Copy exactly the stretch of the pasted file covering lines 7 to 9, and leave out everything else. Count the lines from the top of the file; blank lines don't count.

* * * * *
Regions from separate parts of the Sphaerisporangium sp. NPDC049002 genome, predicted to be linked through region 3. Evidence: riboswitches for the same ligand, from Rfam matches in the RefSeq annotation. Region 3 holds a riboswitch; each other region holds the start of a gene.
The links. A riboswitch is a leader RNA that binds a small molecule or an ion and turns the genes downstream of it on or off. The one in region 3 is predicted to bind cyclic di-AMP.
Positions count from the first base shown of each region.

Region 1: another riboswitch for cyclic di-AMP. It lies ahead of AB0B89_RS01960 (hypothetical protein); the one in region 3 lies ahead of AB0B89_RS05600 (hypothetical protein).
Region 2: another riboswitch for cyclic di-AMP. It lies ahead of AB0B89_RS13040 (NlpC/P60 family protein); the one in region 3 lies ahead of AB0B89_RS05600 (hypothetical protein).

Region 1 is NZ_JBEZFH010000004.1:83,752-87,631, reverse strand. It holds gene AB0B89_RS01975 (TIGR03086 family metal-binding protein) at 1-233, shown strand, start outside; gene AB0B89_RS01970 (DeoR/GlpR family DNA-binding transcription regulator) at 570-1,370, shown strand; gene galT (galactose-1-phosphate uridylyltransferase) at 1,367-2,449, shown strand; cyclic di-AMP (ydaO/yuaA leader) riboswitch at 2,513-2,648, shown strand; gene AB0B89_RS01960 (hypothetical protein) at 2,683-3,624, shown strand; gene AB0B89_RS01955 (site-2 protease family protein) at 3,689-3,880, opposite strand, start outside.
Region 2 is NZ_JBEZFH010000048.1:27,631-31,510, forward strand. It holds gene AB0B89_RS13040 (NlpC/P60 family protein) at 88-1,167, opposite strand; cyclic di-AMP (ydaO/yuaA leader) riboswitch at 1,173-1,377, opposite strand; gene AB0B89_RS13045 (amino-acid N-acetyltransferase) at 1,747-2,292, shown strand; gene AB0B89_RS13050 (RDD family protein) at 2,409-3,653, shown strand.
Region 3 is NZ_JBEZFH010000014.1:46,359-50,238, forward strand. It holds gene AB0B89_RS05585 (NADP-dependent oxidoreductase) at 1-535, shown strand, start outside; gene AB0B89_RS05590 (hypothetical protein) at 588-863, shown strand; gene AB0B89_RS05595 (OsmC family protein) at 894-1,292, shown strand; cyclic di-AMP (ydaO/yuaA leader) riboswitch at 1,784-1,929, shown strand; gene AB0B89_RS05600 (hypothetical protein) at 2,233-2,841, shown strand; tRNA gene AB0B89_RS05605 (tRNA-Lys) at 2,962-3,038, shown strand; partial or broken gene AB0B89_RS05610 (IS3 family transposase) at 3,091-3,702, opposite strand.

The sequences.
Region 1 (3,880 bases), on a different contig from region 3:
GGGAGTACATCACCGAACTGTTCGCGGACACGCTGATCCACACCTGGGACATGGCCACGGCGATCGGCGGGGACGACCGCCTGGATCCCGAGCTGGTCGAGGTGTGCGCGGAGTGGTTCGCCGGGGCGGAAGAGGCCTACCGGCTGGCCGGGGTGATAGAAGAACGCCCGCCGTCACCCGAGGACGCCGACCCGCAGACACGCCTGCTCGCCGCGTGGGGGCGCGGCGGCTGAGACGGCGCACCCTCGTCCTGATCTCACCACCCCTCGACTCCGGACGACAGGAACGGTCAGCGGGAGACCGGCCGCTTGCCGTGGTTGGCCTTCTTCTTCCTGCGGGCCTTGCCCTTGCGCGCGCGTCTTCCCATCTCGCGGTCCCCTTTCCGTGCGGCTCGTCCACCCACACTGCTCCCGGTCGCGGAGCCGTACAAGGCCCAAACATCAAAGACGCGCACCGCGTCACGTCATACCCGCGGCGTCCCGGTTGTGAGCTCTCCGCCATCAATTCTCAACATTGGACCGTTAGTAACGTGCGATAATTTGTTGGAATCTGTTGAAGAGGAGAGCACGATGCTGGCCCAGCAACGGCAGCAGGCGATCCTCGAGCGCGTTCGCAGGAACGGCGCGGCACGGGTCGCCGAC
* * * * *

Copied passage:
Region 2 is NZ_JBEZFH010000048.1:27,631-31,510, forward strand. It holds gene AB0B89_RS13040 (NlpC/P60 family protein) at 88-1,167, opposite strand; cyclic di-AMP (ydaO/yuaA leader) riboswitch at 1,173-1,377, opposite strand; gene AB0B89_RS13045 (amino-acid N-acetyltransferase) at 1,747-2,292, shown strand; gene AB0B89_RS13050 (RDD family protein) at 2,409-3,653, shown strand.
Region 3 is NZ_JBEZFH010000014.1:46,359-50,238, forward strand. It holds gene AB0B89_RS05585 (NADP-dependent oxidoreductase) at 1-535, shown strand, start outside; gene AB0B89_RS05590 (hypothetical protein) at 588-863, shown strand; gene AB0B89_RS05595 (OsmC family protein) at 894-1,292, shown strand; cyclic di-AMP (ydaO/yuaA leader) riboswitch at 1,784-1,929, shown strand; gene AB0B89_RS05600 (hypothetical protein) at 2,233-2,841, shown strand; tRNA gene AB0B89_RS05605 (tRNA-Lys) at 2,962-3,038, shown strand; partial or broken gene AB0B89_RS05610 (IS3 family transposase) at 3,091-3,702, opposite strand.

The sequences.